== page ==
After an introductory chapter with the older history and the aims and ways to use the book, we find a first part around the following five basic models: \(p\)-median, fixed-charge facility location, \(p\)-center and covering problems, all mainly in a discrete setting, and anti-covering problems in the plane. Then we find a long series of extended and more advanced model-types. In a continuous environment one may have to locate dimensional facilities such as lines, hyperplanes, circles and spheres. When (discrete) model data are uncertain one seeks robust solutions or objectives become stochastic. There can be several objective functions shifting attention towards finding all or some efficient solutions. Some objectives may require prior ordering of distances, leading to the wide and complicated family of ordered median problems. Data may be time-dependent, adding the new dimension of ‘when’ to the basic ‘where’ questions. Hub facilties, or transshipment points, should be located to accomodate given flows between origin/destination pairs. Quadratic assignment problems ask how to place \(n\) facilities on \(n\) given sites with least total weighted distance between all facility pairs. The location decision often involves competition with other prior, simultaneous or future facilities, leading to questions of equilibrium or involving several stages. The facility to be located may require design of routes to service demand of customers or the arcs of a network. More generally (re)design of a whole logistics network may be sought. To complicate matters demands may be stochastic streams generating congestion problems, such as waiting queues and/or lost demand. Finally, demand is usually so widespread that its modelling requires aggregation, which leads to evaluation errors to be taken into account.

Although all of location science may be considered to be application oriented, as exemplified by the topics mentioned above, many special application fields generate their own specific types of questions and techniques, leading to a real interplay. The last 6 chapters amply exemplify this. Geographic information systems (GIS) not only offer the ideal digital support to handle the geographically oriented data basic to most location questions, but their widespread use leads to novel insights and questions. Design of telecommunication networks spawns a wealth of innovative location questions due to its constantly evolving technology with many particular constraints. Emergencies also generate lots of special requirements, not only for timely reaching of patients asking for adequate hospital siting and quick ambulance availability, but also for their efficient healthcare as influenced by the inner hospital layout. The efficiency of public transport calls for careful design of rapid transport networks. Politics, geography and distribution are all in need of districts that should be compact, contiguous and balanced in size, design of which yield extremely difficult optimization questions. Finally, in times of disaster, which can happen anywhere, existing networks are disrupted, modifying necessary accessibility; novel models attempt to limit such adverse effects by adequate prior design of the network.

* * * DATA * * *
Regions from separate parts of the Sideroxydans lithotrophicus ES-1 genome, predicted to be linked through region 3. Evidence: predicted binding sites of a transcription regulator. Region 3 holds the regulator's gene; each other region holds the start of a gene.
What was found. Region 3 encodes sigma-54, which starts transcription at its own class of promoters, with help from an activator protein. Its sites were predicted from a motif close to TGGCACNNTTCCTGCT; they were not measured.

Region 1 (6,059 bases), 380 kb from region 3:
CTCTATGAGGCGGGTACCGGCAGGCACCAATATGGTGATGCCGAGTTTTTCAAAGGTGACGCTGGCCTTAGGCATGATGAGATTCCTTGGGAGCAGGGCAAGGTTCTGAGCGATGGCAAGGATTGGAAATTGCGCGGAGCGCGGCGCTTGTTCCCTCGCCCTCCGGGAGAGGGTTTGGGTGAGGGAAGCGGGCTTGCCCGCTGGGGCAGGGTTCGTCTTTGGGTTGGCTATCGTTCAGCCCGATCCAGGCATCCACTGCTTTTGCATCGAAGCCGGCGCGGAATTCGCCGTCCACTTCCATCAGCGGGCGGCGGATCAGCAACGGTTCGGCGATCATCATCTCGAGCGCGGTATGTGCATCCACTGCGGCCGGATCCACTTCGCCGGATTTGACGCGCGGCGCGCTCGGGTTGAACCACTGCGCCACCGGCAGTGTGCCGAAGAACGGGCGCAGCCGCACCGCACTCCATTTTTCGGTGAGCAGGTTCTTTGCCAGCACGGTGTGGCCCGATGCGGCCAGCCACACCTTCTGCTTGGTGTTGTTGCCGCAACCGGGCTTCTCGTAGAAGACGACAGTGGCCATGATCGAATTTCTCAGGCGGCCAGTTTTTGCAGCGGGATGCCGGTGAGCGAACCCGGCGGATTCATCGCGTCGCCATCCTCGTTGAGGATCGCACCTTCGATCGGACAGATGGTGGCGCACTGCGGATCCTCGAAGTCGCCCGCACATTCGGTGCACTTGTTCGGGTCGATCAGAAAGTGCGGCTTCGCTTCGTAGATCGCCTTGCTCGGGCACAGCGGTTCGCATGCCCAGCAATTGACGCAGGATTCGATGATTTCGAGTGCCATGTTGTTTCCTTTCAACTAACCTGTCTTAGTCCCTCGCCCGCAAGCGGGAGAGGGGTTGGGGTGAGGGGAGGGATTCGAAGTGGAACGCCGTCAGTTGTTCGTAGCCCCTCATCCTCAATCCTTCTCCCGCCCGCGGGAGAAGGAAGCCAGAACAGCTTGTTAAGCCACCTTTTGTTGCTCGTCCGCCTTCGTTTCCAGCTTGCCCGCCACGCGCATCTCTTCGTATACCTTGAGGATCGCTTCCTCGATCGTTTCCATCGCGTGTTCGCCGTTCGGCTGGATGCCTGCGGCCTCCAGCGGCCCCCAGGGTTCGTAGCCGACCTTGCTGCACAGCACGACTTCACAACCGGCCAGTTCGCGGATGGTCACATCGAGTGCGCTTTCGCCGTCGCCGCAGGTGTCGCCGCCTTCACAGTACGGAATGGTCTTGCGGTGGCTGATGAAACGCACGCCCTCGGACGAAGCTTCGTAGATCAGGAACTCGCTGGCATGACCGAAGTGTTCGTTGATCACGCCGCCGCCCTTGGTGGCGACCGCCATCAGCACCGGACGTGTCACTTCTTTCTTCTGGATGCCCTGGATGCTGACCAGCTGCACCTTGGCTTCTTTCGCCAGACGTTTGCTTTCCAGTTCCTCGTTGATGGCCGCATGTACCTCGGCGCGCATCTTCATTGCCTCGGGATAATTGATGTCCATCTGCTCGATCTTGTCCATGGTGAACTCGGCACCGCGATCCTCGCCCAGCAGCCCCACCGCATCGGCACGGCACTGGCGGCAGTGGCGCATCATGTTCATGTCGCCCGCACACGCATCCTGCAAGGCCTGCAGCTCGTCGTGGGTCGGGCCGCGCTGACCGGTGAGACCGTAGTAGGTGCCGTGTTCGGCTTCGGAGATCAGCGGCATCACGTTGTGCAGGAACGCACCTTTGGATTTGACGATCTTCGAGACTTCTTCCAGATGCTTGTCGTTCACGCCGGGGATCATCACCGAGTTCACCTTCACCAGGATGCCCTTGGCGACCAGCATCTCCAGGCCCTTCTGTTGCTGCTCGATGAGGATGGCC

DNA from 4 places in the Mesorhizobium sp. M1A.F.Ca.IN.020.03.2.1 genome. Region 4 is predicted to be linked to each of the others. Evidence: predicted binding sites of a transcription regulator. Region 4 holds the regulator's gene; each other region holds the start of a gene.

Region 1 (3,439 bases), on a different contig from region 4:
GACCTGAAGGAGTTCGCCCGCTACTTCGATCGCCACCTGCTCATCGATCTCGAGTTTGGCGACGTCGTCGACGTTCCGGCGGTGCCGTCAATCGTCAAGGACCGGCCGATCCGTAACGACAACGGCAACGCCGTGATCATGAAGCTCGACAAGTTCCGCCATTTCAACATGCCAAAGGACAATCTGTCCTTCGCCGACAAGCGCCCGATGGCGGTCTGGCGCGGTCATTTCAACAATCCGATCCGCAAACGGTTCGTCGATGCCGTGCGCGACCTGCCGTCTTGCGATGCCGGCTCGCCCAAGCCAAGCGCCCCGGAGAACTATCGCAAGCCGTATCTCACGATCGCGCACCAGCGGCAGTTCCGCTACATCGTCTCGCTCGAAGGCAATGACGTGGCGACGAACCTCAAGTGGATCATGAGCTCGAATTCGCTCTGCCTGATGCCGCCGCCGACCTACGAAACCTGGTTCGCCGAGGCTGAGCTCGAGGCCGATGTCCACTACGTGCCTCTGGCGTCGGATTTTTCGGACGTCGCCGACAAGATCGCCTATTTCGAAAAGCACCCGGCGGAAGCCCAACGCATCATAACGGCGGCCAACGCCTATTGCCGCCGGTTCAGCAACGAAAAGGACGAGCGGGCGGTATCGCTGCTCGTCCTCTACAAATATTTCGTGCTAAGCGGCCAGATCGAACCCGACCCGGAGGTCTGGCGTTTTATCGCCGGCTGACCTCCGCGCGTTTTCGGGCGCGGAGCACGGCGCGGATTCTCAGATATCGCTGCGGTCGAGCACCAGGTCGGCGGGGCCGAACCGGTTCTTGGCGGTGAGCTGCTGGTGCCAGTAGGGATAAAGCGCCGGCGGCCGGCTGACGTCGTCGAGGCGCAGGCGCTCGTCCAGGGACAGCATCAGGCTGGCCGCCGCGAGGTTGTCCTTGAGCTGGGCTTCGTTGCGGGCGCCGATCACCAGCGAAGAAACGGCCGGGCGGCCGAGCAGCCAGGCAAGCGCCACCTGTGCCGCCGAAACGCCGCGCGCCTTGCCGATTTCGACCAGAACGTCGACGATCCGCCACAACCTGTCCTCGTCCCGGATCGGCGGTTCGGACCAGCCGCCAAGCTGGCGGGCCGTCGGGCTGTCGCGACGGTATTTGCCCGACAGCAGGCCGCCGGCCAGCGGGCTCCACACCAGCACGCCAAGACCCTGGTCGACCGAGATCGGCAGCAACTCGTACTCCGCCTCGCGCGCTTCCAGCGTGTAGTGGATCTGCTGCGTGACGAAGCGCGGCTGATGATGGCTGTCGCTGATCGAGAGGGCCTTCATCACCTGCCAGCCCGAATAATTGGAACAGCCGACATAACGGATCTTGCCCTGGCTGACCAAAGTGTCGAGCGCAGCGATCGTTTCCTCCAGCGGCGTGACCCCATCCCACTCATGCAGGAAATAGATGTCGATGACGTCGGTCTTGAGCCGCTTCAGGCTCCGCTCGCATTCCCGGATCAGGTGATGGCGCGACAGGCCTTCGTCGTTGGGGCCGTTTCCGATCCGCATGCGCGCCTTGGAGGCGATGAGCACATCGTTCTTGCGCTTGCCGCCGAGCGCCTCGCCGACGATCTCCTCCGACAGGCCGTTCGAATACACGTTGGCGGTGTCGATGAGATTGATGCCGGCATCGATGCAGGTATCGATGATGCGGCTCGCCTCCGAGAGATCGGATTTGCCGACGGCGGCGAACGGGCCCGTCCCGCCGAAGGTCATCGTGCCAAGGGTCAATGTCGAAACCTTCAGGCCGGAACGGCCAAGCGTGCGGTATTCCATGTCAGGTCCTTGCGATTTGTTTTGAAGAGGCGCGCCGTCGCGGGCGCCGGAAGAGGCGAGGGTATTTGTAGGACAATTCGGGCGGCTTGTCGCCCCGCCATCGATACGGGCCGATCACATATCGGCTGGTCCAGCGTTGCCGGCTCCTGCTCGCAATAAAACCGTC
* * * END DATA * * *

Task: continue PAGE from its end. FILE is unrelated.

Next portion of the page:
Each of these 24 chapters is a stand-alone overview by well-known researchers on either one particular model-type or an application field in which they are active. It usually consists of basics, survey, state of the art, technical aspects and/or novel contribution parts of varying lengths and technicality, and always with an amply selected up-to-date bibliography. Although some overlap between the chapters is unavoidable it remains rather minimal, restricted to the basic models presented. This format makes the book an excellent tool for both applied and theoretical researchers discovering or working in the field, the wealth of topics allowing to focus directly on a particular model or application area, as well as for teachers and students of specialised courses, for which several proposals of contents are suggested. For theoretical details and proofs the reader will most of the time have to refer to the referenced literature, though.

Reviewer: Frank Plastria (Brussels)

##### MSC:

90-02 | Research exposition (monographs, survey articles) pertaining to operations research and mathematical programming |

90-01 | Introductory exposition (textbooks, tutorial papers, etc.) pertaining to operations research and mathematical programming |

90B80 | Discrete location and assignment |

90B06 | Transportation, logistics and supply chain management |

90B10 | Deterministic network models in operations research |

90B18 | Communication networks in operations research |

90B50 | Management decision making, including multiple objectives |